Dec. 8, 2006 — -- Texas father Mikey Terry realized his mistake when he found the lifeless body of his infant daughter, Mika, in the back seat of his truck.
Mika was 6 months and 9 days old when she died of hyperthermia after being tragically forgotten, in a rush of everyday distractions, on a hot June day in 2005.
Such stories -- all too common -- remind parents that a child's life can be ripped away in an instant should that child be left unattended in a car that is too hot or too cold. But few parents know that it isn't only the weather that poses a life-threatening risk, but also the car seat itself.
Newborn babies should not sleep in car seats and be left alone, according to a new study in the British Medical Journal. The consequences could be fatal.
The study looked at 43 infants in New Zealand who -- between July 1999 and December 2000 -- were referred to a hospital service that studies infants at high-risk for sudden infant death syndrome (SIDS).
Of those infants, nine had suffered some sort of apparent life-threatening event (ALTE) while in a car seat.
Four of the babies, when found, were described as "limp and nonresponsive," according to the study. All were found either "blue" or "not breathing."
The researchers then reconstructed the scene -- as if it were a crime scene -- and figured out that all nine of the babies had been sitting with their heads flexed forward and their jaws pressed against their chests. This position -- or, this head flexion -- narrowed the airways, making every breath a challenge.
Because "the infants [in the study] were very young [and their] head control is not well developed," the authors of the study said this head position is a potentially fatal one. Sleep poses an additional risk, because the throat muscles relax and make it hard to keep one's airway open.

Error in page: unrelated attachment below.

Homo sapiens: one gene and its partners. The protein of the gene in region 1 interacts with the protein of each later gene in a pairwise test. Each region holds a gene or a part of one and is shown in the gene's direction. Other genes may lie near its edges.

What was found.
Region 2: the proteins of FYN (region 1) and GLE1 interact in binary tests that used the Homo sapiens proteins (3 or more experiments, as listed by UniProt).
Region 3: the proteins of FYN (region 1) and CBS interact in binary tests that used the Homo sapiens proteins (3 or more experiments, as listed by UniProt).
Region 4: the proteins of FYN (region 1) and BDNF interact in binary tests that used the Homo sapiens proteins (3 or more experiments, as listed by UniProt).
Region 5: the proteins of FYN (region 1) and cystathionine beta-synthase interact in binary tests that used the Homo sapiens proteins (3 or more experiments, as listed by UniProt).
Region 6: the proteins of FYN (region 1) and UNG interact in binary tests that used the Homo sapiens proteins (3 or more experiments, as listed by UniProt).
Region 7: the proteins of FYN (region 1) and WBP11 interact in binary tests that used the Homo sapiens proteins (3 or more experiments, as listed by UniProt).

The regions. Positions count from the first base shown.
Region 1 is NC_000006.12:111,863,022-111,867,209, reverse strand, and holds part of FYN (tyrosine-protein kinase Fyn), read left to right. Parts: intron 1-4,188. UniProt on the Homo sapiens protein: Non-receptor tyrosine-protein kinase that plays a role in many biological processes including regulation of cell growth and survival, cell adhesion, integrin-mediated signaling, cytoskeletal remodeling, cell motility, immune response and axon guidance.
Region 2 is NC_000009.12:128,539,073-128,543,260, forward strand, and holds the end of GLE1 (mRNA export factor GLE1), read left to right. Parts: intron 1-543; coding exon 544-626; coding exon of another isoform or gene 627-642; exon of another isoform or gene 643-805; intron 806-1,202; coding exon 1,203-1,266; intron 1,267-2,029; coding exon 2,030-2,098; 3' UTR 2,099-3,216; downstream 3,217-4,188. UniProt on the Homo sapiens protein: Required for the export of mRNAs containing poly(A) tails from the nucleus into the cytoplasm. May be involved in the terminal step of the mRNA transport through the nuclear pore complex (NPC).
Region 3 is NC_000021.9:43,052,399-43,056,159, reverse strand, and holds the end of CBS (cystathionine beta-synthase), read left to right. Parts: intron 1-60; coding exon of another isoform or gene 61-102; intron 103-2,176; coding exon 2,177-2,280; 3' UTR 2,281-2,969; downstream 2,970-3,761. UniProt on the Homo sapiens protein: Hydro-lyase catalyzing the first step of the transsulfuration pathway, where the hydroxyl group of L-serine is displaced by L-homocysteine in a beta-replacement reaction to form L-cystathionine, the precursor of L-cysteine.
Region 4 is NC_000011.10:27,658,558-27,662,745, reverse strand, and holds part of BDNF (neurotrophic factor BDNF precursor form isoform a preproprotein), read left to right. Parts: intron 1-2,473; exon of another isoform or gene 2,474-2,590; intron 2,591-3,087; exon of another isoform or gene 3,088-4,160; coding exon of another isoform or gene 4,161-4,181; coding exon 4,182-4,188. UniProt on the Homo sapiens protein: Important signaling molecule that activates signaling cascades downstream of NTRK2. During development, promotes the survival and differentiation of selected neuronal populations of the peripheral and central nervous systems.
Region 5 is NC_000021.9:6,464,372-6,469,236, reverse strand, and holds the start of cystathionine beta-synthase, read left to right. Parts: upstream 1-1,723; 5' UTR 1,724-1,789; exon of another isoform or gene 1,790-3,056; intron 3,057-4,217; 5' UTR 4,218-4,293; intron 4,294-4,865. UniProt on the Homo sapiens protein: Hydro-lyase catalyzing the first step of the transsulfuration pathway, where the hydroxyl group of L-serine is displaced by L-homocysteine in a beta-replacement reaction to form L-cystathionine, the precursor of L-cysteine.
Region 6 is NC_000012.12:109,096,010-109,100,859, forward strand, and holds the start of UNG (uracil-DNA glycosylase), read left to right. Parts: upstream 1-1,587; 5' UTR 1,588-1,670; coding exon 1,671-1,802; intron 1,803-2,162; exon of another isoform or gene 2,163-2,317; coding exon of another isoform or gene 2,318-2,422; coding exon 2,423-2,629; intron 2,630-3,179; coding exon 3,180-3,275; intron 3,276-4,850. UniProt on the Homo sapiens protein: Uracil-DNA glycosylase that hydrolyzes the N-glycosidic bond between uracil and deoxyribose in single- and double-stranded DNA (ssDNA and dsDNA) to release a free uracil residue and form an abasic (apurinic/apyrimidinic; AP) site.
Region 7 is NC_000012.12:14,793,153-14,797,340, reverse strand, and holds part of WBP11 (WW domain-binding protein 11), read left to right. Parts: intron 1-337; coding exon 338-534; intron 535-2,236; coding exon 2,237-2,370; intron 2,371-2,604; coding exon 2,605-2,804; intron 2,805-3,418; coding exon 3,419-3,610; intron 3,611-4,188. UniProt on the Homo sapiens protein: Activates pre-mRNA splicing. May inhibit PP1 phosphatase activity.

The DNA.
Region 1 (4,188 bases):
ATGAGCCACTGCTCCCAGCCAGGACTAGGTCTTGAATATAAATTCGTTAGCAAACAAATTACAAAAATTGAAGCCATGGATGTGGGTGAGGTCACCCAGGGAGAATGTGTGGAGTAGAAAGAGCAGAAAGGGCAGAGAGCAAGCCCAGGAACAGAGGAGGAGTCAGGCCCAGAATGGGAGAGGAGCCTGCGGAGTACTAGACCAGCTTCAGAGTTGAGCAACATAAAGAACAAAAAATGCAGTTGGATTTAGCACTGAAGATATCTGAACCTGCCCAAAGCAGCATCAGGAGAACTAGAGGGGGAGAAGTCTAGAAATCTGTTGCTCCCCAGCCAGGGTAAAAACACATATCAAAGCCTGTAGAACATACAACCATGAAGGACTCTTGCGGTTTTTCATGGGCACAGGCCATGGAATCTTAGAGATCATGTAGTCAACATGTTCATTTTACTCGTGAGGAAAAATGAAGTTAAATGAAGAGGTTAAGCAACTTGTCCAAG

Half of the infants were children of smokers -- and secondhand smoke is known to weaken a baby's drive to breathe. All of these factors help explain why a car seat is so potentially dangerous.
This is not to say that parents should not use car seats. More children are killed as passengers in car crashes, according to the American Academy Pediatrics (AAP), than by any other type of injury. And we know that car seats can reduce injury by up to 95 percent when used correctly, said Michael Hayes, the author of a letter accompanying the study.
Though this is the first study looking at infant position in car seats and death risk, the AAP has been recommending that "infants should ride at a 45 degree angle to prevent slumping and airway obstruction," according to a 2002 policy statement.
Doctors recommend that infant car seats should be modified "so that head flexion is unlikely," which could decrease the "risk of apparent life threatening events," said study author Dr. Shirley Tonkin, a general practitioner associated with the New Zealand Cot Death Association.
In the meantime, until the design of car seats changes, parents should be watchful of infants sleeping in car seats.